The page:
MAJ Jason E. George Bracelet (USMA '94)


MAJ Jason E. George Bracelet (USMA '94)


Jason Everett George was born November 3, 1970 in Bakersfield, CA, the son of Hugh and Candace Mason. Jason’s biological fa­ther was Clyde George.

“JG” or “George” grew up in the high desert of California. As such, he loved the LA Dodgers, American cars, and wearing shorts, even in the coldest weather. He had a great smile and a charming and endearing personality that was a big hit with everyone, including members of the fairer sex. JG pos­sessed a true sense of curious adventure and was genuinely unafraid to have fun at all times, even during stressful situations.

From the very beginning, these traits allowed Jason to accomplish whatever he put his mind to. By the time he graduated from high school, he already had achieved much and was recognized locally as the all American kid. He had achieved his Eagle Scout, worked at NASA, was in the march­ing band, played four diflerent high school sports, was elected president of his National Honor Society, and had kicked the winning field goal in the League Championship game during his senior year at Tehachapi High.

After graduating as salutatorian, Jason entered California State University in Bakersfield, CA, and immersed himself in all aspects of the academic, social, and political activities of the college. He served as Sigma Pi Fraternity social chairman, intramural sports chairman, and vice president of the Inter-Fraternity Council. In addition to being active in the University Republicans Club, JG also found time to be a member of the less well-known Scholastic Surfing Association. After a year, he was appointed to West Point (as well as to Navy and Air Force!).

JG really hit his stride at the Academy. While still driven and dedicated, JG was able to balance his duties with the right mix of audacity and fun. This balance really typi­fied him and drew his classmates to him. In addition to being an undefeated boxer, one of Jason’s unique skills was his ability to rapidly consume voluminous quantities of liquids. We discovered this skill early Plebe year on the steps in Central Area during the spirit rally for the first home football game. JG, a brand new Plebe, handily defeated the upperclassmen in the Corps-wide root beer chugging contest. After three pitchers of root beer in each successive round of competi­tion, he stood in all his glory as the cham­pion. While having fun and winning spirit rally contests, JG proved that he was also the most mature of us all. He was always the first to remember to send gifts to those who had helped him or write thoughtful notes on birthdays or special occasions. Jason always called his parents, Hugh and Candy, every week and always spent the extra time and money to fly home to see them during the holidays. People were always important to JG, and this merely foreshadowed the “social network” he became after graduation.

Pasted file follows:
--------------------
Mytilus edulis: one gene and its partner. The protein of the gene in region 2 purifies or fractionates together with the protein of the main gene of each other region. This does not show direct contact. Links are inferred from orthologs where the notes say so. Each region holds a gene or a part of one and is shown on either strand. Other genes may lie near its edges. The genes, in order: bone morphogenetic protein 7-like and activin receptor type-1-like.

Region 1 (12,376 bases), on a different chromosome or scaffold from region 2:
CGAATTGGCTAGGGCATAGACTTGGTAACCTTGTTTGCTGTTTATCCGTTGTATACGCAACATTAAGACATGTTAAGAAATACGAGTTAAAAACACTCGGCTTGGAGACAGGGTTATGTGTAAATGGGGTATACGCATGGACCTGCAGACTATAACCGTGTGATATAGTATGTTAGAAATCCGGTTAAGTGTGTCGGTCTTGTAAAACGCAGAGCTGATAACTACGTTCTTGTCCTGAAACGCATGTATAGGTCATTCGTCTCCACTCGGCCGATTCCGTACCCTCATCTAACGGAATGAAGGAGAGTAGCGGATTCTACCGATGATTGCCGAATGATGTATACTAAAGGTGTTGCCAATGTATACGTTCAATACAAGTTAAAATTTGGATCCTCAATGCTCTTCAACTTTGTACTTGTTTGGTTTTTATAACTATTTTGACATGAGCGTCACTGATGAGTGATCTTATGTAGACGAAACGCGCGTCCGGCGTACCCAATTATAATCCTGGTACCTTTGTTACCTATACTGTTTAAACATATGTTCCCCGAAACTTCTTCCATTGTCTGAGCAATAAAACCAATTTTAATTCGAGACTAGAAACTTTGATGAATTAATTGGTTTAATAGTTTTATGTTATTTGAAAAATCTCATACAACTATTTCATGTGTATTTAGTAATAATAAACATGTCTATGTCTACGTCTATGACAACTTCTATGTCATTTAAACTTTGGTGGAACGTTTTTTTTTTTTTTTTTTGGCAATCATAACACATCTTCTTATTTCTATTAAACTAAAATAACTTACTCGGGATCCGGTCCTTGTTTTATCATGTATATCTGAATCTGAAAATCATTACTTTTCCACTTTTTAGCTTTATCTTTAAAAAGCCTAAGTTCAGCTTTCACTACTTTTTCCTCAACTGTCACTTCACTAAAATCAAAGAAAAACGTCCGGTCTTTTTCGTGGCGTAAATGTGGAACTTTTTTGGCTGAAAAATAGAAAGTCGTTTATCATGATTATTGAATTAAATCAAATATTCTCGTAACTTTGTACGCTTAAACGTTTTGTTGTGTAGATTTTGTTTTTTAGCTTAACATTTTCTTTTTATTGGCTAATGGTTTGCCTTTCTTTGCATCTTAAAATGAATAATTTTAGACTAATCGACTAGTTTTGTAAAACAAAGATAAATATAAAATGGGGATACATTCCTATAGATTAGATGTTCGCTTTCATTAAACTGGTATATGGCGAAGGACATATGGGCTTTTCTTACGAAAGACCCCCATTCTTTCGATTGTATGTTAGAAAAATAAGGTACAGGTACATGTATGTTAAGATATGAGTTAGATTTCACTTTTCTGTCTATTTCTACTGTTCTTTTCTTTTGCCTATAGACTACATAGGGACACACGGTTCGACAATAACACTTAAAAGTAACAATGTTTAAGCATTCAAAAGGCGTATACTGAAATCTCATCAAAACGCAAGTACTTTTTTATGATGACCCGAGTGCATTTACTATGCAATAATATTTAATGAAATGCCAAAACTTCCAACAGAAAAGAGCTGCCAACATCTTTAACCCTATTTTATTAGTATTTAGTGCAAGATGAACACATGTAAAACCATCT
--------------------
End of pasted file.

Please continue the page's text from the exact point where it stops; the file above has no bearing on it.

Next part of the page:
JG served on active duty for eight years as a combat engineer, including stints in Airborne and Ranger schools, duty stations in Kansas, Texas, and Georgia, and a de­ployment to Bosnia. JG left active service in October 2002 and joined the U.S. Army Reserves. It was during these years that JG emerged as the social network for our class, ten years before Facebook! If you wanted an update on or contact for someone you hadn’t seen in years, JG had the connection. If you had an important event, JG was there.

Jason earned an MBA from the University of Michigan business school in 2004. While there, JG continued to dem­onstrate his finely honed balance between academic and other pursuits. During his first year, he and fellow b-school students formed a group called The Bus.

Under his co-direction, this group (a.k.a. Ultimate Tailgate Machine or Victor I) pur­chased an old school bus and painted it in Michigan colors. This merry band of soon-to-be business leaders drove The Bus to all football games and became the center piece of a proud tailgating tradition. Many can­not recall a single game without fun-loving JG. The Bus and its glorious tradition are now handed down each year to incoming business school students who exemplify JG’s sense of purpose and fun.

JG then worked for a consulting firm in Chicago specializing in health care, helping hospitals and clinics improve efficiency. Not surprisingly, he continued to work hard, have fun, visit friends, attend Michigan and West Point football games, and travel.

In 2008, Jason’s nation called him to ac­tive service. He did not shrink from this call but boldly stepped forward to accept it. JG was assigned one of the most difficult and complex jobs a soldier could have—helping the Iraqis to stand on their own. His charge was to build a sustainable infrastructure and economy by directly facilitating electricity, water, education, and health care. While serving in this capacity, JG lost his life at the hands of a suicide bomber in Baghdad, the first in our class to die in direct combat.

From Eagle Scout to cadet to soldier, he embodied a selfless service to which others can only aspire. Over the course of our lives, many of us immersed ourselves in schools, careers, or even hobbies. JG, on the other hand, immersed himself in people. He made people, both friends and family, his priority—always. This is truly what made him an exceptional friend and leader.

As a result, he is one of those rare people who entered our lives and never will leave. He touched each one of us so profoundly that he changed our lives forever. JG was exactly that person, that friend, and that Soldier. Be Thou at Peace.

Proceeds from the MAJ Jason E. George bracelet will be donated to the Jason George Memorial Foundation.

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